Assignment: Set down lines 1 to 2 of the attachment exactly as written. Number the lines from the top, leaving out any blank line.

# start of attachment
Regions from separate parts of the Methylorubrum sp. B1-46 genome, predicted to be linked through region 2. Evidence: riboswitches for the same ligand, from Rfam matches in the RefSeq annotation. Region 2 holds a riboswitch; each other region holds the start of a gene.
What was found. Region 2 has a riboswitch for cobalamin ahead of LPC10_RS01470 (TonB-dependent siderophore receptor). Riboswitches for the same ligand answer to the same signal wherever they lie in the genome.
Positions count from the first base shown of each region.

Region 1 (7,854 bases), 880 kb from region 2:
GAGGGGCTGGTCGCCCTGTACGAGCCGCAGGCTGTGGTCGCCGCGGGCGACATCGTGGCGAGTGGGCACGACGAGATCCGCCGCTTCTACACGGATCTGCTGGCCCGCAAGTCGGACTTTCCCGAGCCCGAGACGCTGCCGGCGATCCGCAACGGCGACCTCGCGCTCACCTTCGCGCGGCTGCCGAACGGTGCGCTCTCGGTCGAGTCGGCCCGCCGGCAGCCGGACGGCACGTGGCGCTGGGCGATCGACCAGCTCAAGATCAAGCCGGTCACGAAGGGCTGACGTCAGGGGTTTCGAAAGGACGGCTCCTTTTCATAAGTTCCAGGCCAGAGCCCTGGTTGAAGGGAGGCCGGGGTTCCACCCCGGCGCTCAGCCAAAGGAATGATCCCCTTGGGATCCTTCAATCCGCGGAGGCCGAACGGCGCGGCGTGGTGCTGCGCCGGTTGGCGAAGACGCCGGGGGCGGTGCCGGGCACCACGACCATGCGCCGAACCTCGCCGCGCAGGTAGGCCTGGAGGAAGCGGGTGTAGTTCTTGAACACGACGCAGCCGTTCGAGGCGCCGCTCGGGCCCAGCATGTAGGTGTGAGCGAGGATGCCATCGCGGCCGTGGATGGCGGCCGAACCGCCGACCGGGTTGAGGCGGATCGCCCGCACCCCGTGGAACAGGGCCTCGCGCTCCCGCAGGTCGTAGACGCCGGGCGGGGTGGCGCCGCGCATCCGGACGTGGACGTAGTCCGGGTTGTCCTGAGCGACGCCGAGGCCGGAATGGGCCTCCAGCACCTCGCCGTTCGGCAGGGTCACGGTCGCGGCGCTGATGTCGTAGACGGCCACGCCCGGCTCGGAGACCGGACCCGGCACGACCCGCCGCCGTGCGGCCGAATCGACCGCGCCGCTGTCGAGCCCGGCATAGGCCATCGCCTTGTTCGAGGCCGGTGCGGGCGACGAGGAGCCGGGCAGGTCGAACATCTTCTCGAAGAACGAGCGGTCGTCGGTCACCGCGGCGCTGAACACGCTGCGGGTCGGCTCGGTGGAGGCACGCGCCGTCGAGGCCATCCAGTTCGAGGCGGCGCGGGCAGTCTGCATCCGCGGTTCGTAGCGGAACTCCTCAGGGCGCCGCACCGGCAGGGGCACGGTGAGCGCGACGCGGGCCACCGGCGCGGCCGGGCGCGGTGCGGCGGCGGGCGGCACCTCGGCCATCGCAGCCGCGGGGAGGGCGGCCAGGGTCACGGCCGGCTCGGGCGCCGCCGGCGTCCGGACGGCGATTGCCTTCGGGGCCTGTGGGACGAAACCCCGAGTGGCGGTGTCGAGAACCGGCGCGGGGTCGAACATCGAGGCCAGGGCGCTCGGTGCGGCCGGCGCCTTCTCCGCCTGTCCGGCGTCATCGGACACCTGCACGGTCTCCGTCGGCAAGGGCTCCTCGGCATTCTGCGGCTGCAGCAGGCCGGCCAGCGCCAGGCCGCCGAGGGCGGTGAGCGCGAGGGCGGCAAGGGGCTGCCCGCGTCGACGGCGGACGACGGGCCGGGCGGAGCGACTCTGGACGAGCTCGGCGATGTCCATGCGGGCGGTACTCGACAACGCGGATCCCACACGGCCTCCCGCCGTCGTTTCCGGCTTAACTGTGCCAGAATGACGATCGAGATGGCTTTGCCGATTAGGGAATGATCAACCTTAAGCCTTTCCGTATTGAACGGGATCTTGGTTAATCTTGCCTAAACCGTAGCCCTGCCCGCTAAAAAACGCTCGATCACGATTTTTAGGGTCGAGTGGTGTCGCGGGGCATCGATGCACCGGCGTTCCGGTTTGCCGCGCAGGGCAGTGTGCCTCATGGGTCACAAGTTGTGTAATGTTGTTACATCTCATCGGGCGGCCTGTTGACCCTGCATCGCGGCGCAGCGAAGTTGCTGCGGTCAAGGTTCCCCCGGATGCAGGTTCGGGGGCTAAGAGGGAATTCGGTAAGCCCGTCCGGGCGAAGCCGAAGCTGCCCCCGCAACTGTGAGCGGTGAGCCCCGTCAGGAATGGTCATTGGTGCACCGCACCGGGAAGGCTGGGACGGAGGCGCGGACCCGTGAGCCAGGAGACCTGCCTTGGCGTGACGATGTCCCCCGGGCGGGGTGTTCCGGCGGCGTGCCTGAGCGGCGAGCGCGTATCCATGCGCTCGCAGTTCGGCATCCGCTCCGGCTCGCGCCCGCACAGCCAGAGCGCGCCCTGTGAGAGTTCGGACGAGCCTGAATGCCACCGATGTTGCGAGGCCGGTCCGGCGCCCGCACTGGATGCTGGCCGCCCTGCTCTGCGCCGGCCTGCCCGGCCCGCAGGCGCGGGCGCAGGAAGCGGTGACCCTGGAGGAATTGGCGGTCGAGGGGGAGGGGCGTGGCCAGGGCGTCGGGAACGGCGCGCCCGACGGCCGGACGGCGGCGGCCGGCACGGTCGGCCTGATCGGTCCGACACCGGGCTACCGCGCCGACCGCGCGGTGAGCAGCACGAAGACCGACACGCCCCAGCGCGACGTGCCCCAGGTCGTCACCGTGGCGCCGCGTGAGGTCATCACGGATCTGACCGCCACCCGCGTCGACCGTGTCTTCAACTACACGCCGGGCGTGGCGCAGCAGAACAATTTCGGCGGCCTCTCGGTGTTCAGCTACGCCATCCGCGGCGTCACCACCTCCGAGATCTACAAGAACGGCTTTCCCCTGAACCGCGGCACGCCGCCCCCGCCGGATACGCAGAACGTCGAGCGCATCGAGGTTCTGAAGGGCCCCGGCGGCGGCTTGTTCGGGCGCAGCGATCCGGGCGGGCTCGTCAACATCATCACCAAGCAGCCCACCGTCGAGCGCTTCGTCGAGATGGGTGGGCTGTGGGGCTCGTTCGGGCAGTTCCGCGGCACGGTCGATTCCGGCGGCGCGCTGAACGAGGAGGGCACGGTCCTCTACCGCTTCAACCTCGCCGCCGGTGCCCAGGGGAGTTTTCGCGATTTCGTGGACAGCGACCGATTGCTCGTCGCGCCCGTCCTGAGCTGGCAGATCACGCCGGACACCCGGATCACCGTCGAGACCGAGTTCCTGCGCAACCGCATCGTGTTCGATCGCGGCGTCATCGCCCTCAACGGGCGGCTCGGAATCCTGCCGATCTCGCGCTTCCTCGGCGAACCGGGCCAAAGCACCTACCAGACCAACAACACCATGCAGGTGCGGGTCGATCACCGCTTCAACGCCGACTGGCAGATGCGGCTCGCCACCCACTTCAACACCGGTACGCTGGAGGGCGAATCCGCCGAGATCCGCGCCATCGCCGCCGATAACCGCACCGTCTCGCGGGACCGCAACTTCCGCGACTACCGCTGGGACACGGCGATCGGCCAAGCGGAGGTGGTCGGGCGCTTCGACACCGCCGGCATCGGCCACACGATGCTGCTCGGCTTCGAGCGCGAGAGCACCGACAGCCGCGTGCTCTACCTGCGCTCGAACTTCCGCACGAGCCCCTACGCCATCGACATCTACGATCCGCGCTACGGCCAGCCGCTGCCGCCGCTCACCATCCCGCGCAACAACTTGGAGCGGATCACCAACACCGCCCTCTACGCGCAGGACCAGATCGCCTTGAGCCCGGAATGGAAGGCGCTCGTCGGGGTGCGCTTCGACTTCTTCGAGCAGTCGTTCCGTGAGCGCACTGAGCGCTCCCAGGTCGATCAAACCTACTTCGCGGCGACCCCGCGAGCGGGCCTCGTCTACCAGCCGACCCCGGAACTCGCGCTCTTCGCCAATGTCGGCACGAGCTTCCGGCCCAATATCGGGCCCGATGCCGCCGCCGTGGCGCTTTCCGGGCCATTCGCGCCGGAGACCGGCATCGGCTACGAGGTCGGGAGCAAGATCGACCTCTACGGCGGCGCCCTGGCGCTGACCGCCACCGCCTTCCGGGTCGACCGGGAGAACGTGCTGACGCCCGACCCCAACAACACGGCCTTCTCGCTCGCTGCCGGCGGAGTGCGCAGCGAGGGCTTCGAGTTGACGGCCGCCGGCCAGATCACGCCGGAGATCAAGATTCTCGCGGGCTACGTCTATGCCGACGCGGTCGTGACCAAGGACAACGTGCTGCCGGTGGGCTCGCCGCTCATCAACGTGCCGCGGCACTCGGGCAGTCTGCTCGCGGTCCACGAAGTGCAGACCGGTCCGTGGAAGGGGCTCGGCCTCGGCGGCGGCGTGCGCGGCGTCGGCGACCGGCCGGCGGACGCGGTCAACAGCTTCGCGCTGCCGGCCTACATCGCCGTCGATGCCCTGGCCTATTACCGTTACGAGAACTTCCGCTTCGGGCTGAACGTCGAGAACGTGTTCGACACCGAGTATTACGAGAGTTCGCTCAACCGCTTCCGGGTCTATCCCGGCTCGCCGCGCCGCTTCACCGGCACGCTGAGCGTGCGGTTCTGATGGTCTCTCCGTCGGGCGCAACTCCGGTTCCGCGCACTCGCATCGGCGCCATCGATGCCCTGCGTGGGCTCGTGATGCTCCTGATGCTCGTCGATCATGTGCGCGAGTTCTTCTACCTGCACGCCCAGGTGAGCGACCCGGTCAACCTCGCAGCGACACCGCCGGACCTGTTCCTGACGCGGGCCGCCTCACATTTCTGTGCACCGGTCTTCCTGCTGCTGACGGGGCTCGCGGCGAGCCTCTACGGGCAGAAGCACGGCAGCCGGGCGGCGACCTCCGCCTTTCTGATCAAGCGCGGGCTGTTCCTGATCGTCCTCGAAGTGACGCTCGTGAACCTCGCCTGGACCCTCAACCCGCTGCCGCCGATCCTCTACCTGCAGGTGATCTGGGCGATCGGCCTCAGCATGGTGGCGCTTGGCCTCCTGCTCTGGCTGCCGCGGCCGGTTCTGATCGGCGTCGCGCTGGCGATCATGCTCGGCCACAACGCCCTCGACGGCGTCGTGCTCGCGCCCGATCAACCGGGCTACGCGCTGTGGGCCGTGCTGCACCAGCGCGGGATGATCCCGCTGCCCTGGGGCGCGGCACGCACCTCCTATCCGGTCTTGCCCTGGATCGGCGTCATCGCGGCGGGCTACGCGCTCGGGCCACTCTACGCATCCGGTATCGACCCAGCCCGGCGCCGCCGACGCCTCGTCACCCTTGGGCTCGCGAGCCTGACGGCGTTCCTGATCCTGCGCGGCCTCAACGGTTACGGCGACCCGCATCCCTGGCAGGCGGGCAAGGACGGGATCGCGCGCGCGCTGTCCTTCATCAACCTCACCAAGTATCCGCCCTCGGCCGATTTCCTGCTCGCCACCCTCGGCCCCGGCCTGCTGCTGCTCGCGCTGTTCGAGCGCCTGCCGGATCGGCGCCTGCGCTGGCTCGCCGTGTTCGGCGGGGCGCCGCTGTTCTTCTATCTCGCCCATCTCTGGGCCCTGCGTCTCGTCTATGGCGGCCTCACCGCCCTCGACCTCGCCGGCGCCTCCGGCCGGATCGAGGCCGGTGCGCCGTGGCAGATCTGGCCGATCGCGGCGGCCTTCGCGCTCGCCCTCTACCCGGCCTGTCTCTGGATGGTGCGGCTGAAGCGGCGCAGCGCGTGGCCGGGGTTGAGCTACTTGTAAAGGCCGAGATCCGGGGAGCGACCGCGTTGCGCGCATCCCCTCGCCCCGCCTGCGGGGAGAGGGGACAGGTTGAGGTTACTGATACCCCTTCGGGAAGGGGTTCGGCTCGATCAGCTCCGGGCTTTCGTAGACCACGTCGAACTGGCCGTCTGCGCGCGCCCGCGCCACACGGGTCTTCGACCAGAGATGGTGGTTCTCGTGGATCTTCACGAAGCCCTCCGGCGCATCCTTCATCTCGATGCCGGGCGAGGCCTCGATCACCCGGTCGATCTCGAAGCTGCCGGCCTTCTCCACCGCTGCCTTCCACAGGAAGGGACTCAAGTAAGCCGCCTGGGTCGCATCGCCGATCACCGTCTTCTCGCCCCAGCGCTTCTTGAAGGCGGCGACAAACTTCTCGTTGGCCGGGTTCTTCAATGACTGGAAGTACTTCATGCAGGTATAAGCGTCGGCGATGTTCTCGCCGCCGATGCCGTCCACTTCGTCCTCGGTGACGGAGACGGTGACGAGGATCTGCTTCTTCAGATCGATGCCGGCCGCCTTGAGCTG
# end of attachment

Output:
Regions from separate parts of the Methylorubrum sp. B1-46 genome, predicted to be linked through region 2. Evidence: riboswitches for the same ligand, from Rfam matches in the RefSeq annotation. Region 2 holds a riboswitch; each other region holds the start of a gene.
What was found. Region 2 has a riboswitch for cobalamin ahead of LPC10_RS01470 (TonB-dependent siderophore receptor). Riboswitches for the same ligand answer to the same signal wherever they lie in the genome.